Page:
Because so many people use the term "criminal background check" —in HR, the news media, and endless movies and TV shows—it's easy for us at Good Egg to think everyone must understand what a criminal history check is.
Yet whenever we stop and take a closer look, we quickly discover the opposite is true: most people don't understand what a criminal history check is, especially when it comes to the finer points. And like everything else in life, these finer points matter.
So let's do a deep dive into the basics.
What is a criminal history check?
At its simplest, a criminal history check (also referred to as a criminal background check) is the foundational element of a pre-employment screening program. Understanding a candidate's past—including criminal history—is an essential input to the hiring process.
Among other things, a criminal background check helps an employer assess whether previous behavior could negatively affect a candidate's ability to fulfill the responsibilities of the position and/or pose a potential risk to clients and co-workers. While not foolproof, past behavior is often indicative of future behavior (we discuss this concept in more depth on our Screening Continuum page).
A thorough background check, including a criminal history check, is an important contributor to post-offer decision making. (It's also worth noting that in many states and localities, the criminal history check cannot be performed unless a conditional offer of employment has been made.)
What's included in a criminal background check?
The most common background check consists of criminal history searches in counties where a candidate has lived in the past 7 years. These county searches are often supplemented with a nationwide criminal history database search, which provides a quick, affordable method to search for criminal conviction information that may have occurred in jurisdictions outside the candidate's address history.
NOTE: Any criminal convictions located in the nationwide database with identifiers that closely match the candidate's information will prompt the addition of "primary source" county searches to the background check order. This is necessary for validation purposes (we're not just needlessly adding additional costs).
The scope of a criminal background check can be adjusted based on the client's requirements, including the expansion of the address history from 7 to 10 years; the inclusion of address history for locations where a candidate has worked or attended school; and the addition of searches, such as federal criminal, sex offender database, and/or sanction searches.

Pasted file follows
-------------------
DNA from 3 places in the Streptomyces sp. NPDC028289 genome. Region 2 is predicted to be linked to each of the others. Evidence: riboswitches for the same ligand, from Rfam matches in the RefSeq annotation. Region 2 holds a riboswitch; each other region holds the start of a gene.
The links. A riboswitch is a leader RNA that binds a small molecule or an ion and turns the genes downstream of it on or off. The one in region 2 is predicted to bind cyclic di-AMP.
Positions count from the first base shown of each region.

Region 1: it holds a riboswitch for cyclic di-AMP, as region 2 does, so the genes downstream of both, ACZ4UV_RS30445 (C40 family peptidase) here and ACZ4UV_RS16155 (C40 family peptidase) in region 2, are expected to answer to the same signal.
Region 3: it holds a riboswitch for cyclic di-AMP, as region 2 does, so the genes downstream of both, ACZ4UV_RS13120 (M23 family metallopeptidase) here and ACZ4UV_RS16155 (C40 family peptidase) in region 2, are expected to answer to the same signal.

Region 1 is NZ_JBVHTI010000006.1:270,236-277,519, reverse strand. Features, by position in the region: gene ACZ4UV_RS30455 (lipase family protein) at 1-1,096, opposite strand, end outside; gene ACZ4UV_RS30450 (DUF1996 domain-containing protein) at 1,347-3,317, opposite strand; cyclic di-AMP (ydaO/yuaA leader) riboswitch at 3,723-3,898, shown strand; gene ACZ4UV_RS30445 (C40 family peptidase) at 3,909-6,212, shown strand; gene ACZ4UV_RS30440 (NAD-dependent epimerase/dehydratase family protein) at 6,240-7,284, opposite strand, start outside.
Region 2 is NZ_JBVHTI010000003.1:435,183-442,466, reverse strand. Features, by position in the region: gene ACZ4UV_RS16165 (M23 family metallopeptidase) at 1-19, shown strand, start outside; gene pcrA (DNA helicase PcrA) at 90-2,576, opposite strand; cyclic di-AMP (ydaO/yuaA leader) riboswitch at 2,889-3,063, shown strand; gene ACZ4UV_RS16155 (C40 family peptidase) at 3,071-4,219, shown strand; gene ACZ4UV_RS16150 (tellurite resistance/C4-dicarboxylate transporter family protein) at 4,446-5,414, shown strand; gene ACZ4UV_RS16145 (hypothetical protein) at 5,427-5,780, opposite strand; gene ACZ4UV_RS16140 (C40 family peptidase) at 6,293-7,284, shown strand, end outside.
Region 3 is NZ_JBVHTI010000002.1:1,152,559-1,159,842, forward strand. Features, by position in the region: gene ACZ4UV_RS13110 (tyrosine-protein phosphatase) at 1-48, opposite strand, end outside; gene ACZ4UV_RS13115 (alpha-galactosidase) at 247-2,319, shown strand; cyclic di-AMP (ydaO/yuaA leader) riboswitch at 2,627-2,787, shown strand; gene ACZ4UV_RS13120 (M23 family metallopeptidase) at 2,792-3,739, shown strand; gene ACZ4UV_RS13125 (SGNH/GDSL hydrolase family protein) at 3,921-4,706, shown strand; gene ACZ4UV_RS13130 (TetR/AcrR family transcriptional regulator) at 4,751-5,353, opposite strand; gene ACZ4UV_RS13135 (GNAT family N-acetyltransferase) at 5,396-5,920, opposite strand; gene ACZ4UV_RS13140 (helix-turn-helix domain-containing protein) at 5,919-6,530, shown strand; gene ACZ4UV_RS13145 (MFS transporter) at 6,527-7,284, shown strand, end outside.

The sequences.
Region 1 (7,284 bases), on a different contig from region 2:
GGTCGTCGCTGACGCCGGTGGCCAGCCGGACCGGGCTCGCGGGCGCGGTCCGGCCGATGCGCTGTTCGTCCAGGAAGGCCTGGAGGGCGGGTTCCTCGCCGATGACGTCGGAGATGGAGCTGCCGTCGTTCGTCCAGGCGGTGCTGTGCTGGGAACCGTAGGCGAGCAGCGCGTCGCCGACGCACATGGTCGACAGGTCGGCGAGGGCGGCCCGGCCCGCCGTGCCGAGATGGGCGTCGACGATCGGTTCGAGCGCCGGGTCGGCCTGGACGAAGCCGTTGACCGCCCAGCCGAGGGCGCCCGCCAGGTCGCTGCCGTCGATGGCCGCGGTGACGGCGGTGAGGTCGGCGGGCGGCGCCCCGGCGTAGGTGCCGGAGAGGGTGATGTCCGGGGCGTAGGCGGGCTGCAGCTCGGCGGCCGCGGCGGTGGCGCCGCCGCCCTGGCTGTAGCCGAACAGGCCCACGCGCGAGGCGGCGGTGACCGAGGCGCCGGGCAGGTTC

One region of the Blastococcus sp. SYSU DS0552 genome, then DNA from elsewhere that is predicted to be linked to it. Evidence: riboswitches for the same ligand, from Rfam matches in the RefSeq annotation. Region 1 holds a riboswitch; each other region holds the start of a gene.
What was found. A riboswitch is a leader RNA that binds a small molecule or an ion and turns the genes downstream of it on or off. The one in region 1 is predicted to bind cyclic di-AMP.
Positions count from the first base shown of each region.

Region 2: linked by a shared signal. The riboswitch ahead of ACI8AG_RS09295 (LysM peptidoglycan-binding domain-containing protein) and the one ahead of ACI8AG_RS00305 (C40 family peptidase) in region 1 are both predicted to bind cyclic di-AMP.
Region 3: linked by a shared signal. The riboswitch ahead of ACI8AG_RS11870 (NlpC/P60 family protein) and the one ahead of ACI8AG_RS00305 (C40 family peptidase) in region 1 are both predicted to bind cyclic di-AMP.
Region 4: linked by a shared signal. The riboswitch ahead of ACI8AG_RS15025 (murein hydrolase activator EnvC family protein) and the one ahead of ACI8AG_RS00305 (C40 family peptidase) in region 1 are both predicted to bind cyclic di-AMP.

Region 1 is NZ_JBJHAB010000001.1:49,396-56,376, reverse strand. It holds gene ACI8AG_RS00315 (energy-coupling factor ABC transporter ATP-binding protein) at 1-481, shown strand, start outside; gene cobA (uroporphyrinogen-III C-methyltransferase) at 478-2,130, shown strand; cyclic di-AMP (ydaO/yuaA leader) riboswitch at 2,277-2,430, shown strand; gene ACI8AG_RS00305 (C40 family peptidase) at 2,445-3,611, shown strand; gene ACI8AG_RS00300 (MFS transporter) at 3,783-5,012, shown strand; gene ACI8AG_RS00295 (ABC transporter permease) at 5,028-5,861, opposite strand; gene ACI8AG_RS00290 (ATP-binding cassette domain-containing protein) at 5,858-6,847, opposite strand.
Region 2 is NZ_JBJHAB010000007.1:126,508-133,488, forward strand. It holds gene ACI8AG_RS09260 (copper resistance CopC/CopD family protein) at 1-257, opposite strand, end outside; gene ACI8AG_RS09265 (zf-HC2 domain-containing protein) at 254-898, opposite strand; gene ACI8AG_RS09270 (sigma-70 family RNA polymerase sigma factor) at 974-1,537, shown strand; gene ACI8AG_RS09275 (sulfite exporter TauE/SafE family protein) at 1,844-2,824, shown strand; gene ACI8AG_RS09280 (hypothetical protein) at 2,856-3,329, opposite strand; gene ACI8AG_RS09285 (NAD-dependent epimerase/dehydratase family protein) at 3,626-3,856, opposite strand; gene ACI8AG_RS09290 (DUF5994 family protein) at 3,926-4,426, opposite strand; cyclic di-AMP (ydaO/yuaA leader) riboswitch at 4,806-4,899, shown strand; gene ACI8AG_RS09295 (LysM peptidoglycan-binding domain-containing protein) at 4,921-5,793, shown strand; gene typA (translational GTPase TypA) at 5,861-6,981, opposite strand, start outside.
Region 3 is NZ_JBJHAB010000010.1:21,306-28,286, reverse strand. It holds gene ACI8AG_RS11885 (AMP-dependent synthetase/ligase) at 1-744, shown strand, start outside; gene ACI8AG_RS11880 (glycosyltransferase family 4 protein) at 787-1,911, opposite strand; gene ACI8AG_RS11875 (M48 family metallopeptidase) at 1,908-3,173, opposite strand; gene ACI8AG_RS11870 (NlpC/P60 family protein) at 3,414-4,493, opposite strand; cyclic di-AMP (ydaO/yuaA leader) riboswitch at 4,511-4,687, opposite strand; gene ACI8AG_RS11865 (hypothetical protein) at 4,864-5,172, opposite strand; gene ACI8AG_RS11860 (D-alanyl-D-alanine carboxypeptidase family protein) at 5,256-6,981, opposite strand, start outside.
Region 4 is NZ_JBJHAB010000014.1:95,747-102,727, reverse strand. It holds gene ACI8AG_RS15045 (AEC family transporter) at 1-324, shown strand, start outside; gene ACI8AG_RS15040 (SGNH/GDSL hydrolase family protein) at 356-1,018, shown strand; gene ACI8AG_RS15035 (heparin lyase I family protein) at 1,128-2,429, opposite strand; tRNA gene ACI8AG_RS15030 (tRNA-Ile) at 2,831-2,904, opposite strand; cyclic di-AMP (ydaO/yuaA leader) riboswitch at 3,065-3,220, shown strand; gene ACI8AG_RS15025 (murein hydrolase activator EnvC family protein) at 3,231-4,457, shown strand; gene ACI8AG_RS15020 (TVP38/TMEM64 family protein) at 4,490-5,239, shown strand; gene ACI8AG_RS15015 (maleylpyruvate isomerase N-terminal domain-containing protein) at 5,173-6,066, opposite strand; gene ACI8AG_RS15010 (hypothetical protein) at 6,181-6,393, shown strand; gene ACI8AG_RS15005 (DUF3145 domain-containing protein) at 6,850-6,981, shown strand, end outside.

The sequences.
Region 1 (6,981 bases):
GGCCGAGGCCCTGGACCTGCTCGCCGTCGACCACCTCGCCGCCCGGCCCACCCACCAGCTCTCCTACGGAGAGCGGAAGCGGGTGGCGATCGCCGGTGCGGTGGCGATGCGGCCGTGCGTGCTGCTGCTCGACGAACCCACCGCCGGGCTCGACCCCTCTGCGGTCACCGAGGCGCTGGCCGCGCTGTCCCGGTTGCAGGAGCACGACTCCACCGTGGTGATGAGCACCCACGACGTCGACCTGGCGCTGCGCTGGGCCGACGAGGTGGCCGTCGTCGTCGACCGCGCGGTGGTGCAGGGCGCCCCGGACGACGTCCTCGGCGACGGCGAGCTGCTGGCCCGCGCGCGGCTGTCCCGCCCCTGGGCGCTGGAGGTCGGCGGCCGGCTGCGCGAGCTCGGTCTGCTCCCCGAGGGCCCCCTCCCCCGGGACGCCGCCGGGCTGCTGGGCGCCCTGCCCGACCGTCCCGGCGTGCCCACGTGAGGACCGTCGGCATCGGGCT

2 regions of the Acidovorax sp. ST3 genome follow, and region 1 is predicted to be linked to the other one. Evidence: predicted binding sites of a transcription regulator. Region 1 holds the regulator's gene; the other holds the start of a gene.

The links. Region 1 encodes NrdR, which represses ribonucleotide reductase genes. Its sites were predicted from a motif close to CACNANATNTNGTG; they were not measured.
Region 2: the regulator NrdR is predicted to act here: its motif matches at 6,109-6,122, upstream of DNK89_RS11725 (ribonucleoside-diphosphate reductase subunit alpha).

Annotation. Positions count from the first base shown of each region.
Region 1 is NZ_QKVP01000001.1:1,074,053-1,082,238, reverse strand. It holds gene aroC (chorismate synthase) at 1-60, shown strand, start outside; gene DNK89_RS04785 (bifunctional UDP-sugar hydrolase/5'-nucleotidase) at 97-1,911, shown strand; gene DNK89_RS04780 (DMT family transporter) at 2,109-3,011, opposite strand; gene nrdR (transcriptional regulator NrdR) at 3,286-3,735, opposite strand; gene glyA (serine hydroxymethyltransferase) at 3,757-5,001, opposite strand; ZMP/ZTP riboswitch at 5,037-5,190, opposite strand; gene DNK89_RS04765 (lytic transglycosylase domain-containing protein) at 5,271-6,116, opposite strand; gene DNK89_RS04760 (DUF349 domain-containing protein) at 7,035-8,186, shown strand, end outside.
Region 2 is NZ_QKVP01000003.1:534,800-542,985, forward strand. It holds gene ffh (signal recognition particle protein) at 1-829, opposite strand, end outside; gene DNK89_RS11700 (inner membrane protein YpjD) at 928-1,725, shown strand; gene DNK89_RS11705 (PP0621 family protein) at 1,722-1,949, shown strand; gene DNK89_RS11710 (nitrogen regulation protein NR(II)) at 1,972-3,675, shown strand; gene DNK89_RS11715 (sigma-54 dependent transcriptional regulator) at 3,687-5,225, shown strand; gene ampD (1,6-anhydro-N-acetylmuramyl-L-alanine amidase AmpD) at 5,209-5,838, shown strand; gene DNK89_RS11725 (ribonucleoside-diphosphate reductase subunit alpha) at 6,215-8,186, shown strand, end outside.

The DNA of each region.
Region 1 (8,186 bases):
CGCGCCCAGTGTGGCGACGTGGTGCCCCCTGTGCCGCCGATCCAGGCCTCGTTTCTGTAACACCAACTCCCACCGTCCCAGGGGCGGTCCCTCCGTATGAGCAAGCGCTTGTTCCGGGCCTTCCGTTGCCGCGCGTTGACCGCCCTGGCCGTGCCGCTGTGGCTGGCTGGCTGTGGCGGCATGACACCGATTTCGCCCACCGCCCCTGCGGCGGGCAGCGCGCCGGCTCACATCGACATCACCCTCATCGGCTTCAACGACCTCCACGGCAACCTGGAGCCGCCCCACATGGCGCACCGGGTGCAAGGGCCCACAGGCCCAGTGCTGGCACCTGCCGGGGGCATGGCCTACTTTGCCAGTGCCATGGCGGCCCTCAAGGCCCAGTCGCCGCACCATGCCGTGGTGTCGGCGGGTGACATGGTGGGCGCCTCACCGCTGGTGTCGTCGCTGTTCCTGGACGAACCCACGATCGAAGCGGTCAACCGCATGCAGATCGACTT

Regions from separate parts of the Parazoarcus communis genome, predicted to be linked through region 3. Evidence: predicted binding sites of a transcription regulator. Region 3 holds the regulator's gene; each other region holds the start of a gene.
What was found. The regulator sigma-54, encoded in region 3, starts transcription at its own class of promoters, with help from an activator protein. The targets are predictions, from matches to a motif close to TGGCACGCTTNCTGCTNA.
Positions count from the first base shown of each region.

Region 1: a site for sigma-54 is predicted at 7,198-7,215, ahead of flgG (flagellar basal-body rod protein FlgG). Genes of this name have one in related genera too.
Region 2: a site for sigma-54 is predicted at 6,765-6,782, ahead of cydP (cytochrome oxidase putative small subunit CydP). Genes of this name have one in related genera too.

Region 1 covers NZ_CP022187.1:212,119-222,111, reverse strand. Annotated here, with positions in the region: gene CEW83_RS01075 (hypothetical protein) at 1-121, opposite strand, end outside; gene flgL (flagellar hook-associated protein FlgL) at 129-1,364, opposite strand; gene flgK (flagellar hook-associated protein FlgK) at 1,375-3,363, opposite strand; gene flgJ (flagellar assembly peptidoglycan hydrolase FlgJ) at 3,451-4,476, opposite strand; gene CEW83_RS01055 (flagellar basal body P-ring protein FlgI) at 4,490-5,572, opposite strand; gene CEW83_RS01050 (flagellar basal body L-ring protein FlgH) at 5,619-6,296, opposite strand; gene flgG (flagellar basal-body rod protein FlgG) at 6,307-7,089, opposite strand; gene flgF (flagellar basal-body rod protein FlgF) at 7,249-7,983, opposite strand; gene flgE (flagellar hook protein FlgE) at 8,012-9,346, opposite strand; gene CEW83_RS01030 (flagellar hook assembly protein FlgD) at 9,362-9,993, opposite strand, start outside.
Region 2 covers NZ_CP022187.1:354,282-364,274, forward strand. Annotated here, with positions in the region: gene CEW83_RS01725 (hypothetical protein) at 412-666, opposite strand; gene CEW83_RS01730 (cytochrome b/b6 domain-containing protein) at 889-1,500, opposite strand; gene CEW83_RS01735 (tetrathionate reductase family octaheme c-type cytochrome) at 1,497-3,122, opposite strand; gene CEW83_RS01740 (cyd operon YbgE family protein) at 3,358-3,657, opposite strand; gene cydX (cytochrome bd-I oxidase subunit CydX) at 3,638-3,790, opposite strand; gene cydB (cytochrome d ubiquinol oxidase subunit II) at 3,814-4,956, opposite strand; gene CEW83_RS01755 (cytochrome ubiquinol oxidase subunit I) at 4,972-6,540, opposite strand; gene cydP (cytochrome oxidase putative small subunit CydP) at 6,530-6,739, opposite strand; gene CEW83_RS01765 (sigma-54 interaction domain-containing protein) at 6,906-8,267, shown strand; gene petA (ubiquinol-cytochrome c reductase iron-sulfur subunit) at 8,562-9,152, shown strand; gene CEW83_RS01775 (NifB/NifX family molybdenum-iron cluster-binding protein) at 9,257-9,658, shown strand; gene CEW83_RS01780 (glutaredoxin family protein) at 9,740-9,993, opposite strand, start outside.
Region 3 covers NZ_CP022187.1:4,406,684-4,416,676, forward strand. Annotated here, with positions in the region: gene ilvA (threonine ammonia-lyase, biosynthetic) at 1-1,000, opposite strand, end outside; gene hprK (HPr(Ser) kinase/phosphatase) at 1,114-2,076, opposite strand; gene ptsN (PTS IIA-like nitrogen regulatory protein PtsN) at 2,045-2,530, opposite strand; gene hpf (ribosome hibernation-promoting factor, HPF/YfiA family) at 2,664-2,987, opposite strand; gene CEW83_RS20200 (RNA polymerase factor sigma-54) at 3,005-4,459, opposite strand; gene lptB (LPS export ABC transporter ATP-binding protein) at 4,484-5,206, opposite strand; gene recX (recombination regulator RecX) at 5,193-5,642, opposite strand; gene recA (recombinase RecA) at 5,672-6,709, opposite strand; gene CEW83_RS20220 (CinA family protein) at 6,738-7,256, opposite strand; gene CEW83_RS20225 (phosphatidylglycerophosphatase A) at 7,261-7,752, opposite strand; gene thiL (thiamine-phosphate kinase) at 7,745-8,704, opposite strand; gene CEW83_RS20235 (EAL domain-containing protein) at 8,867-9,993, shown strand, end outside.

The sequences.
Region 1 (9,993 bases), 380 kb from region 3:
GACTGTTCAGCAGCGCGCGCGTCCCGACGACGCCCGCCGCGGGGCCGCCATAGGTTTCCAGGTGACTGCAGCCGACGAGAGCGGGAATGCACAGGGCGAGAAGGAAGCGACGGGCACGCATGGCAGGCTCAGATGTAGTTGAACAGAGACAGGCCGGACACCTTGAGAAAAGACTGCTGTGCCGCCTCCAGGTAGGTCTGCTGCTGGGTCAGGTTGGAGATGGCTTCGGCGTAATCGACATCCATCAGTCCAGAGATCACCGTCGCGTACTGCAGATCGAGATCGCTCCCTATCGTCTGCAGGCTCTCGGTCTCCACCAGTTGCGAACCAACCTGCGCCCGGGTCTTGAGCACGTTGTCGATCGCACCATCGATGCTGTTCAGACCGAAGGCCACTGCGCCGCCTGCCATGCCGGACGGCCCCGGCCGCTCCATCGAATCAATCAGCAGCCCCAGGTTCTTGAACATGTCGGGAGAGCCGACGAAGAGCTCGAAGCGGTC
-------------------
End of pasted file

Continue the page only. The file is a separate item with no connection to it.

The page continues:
Are pending cases included in criminal history checks?
Based on the Fair Credit Reporting Act (FCRA) and to the extent permitted by applicable state/local laws (as well as client-specific requirements), pending cases can be included in a background check report.
Are arrests included in criminal record checks?
Based on the FCRA, arrests can be included in a background check report where permitted by state rules. Client customizations are possible, as long as the client requirements are not diametrically opposed to the FCRA and/or relevant jurisdictional limitations on scope or restrictions on reporting arrest records.
If FCRA and state requirements are met, and the client has requested they be reported, arrests and pending cases are classified as "reportable non-convictions."
Are there different "types" of criminal background checks?
The default scope for a criminal history search is 7 years. Extended scope searches (10-year, full criminal history) can be supported at an additional cost to the client, to the extent permitted by applicable law.
Now, let's look at the different types:
County criminal check. This is a county-level court search for criminal convictions and reportable non-convictions associated with the applicant. Scope of search is 7 years. Average turnaround time (TAT) is 3 days, but again, this is an average.
Turnaround time varies based on jurisdiction searched and research method available: automated counties are returned same day/next day. Counties with on-site public access terminals used by court runners are returned in 1-3 days. In counties where information is only available by placing a request with the court clerk ("clerk-assisted"), the turnaround time can extend from several days to several weeks.
State criminal check. This is a statewide search (obtained directly from a state police department or state repository) for criminal convictions and reportable non-convictions associated with the applicant.